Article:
As you may have not noticed lately
For a number of reasons, a lot of corporate office space is built around the idea of everyone having a laptop, even if that laptop does not ever go outside the office. There are many advantages of building a fleet of laptops vs. dropping dumb terminals across the office. Among them:
1- Laptops can be moved to meeting rooms, cafeteria, office lobby and other spaces where no one would have ever though that people would like to work. That is an additional plus of flexibility. The usual alternative to laptops is dumb terminals, which require a network port, keyboard, monitor and mouse anyway. Replace the dumb terminal with a docking station and you have a seat that can be used by anyone with his own laptop, even someone from outside the company.
2- These dumb terminals get quite expensive when you add up the cost of the massive server farms and bandwith necessary to support the 9:00 AM login rush. And your mobile workforce needs laptops anyway, so you're going to incur the expense of building the corporate image and deploying the standard tools on these machines anyway.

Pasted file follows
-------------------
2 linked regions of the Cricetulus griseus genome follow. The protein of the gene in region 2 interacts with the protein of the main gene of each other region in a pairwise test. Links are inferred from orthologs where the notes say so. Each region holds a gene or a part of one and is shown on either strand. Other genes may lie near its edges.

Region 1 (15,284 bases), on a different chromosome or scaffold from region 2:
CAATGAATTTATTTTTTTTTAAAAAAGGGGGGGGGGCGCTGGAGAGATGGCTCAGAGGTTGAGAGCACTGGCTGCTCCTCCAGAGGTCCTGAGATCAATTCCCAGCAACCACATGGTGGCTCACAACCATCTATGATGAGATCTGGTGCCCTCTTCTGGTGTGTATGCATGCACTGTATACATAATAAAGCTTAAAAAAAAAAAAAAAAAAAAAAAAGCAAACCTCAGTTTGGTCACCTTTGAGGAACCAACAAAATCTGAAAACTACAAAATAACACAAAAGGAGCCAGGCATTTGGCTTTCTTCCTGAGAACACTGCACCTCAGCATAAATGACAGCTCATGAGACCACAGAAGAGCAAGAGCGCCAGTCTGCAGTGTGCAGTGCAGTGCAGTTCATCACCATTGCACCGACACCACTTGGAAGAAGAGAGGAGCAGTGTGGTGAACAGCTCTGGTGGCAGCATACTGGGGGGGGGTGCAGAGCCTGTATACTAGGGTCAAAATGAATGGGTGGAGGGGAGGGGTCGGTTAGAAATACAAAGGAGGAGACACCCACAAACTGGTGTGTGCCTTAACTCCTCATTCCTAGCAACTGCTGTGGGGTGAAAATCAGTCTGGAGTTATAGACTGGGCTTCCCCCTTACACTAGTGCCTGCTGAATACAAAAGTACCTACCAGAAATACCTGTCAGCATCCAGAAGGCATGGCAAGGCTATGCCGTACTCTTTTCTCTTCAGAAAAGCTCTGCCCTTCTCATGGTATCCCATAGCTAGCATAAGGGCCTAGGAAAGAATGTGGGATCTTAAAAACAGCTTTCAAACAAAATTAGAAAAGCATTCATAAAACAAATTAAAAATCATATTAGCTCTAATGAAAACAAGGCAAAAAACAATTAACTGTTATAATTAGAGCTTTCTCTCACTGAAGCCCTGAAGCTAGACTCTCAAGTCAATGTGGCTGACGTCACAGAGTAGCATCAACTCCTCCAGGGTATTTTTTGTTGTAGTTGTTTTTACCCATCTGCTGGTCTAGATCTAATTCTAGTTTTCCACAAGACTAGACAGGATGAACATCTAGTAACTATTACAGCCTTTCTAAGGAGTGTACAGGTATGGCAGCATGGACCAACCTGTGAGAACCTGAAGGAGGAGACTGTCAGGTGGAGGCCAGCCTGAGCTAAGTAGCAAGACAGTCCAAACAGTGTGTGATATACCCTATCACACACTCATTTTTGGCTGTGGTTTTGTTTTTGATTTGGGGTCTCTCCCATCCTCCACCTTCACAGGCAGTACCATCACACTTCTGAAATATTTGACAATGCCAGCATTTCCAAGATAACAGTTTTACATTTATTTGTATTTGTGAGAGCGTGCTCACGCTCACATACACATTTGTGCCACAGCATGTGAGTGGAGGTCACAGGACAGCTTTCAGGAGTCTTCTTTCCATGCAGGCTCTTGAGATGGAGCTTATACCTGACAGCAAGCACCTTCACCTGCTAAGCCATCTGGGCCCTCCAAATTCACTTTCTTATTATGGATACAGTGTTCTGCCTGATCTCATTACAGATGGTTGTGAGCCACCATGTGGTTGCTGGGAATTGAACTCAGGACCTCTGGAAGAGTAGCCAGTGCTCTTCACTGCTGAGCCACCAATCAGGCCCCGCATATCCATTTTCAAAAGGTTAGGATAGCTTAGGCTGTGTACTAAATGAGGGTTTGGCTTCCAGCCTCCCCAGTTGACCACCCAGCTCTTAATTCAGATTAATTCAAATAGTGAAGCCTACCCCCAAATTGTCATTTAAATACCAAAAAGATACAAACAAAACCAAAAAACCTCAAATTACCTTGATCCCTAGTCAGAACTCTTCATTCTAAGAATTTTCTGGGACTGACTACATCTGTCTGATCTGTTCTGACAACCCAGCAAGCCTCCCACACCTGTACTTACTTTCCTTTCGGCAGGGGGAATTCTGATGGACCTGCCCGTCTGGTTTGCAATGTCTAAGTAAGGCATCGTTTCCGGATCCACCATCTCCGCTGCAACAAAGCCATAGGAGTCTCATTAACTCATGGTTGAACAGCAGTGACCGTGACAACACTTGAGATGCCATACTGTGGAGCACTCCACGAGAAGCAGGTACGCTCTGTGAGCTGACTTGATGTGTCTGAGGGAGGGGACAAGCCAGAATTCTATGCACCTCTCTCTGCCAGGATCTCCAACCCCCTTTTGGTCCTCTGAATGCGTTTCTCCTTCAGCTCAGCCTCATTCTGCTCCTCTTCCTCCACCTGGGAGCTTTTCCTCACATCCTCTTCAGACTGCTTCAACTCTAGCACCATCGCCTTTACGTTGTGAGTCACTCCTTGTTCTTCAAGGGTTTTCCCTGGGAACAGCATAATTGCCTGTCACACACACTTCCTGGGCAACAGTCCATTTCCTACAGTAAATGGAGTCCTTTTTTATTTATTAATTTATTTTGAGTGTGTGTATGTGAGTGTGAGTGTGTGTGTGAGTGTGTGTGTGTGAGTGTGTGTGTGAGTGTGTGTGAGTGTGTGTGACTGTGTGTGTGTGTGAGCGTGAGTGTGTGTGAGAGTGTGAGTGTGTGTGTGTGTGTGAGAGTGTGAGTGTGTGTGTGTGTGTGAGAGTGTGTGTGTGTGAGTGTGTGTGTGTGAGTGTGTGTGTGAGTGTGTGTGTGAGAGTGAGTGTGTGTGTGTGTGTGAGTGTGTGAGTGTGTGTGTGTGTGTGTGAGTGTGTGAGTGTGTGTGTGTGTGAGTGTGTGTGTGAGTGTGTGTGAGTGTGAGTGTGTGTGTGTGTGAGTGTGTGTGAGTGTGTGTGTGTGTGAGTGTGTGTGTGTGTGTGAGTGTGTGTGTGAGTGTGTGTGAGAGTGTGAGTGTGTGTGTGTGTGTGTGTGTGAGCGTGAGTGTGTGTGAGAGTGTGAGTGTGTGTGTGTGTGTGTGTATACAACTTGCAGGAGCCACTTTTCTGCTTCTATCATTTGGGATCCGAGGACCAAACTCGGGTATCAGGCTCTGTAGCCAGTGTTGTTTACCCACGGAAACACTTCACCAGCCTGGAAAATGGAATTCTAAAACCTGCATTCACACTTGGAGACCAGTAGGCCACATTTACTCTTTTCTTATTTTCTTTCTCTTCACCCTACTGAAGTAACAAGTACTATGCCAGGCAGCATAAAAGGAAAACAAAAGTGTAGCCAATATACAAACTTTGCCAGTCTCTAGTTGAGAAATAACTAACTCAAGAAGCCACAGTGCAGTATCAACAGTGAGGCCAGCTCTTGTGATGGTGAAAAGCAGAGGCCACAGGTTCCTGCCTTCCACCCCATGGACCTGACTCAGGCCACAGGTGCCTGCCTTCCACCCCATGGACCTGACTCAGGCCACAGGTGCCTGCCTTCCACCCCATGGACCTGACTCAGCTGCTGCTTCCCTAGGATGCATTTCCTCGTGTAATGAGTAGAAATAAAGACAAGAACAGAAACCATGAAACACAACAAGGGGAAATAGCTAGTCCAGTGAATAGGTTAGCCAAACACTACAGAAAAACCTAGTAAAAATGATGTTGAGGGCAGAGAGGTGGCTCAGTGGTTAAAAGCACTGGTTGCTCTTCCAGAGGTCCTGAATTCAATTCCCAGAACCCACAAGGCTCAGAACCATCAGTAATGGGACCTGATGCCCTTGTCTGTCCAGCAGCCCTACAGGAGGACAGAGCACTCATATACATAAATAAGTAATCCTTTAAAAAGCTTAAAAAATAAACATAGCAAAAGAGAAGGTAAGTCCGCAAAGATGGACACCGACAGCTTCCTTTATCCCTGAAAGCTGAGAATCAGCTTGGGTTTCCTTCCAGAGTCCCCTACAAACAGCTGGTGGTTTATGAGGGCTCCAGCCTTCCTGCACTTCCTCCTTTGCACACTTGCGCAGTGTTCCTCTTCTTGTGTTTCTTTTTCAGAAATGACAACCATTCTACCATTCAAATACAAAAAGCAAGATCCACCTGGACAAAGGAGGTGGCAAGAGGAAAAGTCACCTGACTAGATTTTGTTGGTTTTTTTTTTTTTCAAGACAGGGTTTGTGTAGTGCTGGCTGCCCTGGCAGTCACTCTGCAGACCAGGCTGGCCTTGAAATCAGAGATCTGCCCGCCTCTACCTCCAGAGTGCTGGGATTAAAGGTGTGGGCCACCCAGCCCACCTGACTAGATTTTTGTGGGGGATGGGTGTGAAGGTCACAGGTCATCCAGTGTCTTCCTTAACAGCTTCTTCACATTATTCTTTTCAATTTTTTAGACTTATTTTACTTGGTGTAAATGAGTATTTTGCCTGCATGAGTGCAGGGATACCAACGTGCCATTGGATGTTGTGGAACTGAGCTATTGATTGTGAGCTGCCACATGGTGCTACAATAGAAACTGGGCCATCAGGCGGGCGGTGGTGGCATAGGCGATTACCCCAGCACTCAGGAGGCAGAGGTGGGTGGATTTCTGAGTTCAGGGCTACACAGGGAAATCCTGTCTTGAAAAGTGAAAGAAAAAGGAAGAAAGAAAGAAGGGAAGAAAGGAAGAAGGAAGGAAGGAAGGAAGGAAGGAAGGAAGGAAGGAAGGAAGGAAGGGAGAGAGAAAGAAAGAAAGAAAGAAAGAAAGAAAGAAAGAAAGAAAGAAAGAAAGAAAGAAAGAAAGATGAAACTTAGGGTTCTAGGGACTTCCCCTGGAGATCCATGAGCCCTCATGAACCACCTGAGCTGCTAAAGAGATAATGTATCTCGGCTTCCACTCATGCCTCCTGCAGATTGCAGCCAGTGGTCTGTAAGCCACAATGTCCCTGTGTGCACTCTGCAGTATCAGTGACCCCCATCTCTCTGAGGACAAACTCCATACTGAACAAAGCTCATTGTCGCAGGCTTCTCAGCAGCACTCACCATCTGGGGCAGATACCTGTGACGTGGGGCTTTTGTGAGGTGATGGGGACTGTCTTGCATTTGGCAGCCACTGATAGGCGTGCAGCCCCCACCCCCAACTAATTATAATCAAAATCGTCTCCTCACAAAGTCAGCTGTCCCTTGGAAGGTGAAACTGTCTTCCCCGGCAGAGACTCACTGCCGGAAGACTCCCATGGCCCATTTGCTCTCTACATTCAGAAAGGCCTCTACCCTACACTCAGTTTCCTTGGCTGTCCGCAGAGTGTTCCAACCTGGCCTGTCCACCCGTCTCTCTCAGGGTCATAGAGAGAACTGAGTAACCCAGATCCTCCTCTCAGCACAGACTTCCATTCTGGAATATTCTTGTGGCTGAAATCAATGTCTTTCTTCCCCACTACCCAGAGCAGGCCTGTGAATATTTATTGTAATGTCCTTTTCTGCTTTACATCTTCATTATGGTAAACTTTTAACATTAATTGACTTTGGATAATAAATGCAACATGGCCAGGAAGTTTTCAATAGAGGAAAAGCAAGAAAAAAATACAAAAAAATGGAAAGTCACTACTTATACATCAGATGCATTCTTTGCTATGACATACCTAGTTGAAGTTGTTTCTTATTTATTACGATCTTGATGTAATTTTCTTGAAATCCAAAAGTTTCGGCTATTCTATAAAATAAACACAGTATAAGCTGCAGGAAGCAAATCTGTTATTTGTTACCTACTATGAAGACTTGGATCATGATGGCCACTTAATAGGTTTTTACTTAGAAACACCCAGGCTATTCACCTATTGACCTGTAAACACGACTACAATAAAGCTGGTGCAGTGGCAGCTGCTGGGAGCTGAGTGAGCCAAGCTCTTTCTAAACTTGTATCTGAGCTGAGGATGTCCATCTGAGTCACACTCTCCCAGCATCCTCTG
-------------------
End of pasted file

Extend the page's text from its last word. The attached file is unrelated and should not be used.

3- Offices are no longer able to host the full headcount, it is assumed that there is always a percentage of the people that for a number of reasons (company policy of "two days a week", sick leaves, people travelling) work from somewhere else. Depending on the location (London?), square meter of office space is costly enough to make this later point a significant saving.
In the end, corporate sees that, except for harsh environments or high end engineering machines, it makes sense and is cheaper on the long run to build a laptopt for everyone. Even if half of them will never step outside HQ.
Hence laptop manufacturers used to corporate accounts are quite right in seeing mostly laptops in the offices, even if they don't see them much outside. Agree that from the outside it seems absurd to promote laptops as a good fit for "remote working" when they were supposedly created with that use in mind, but this is where things are today.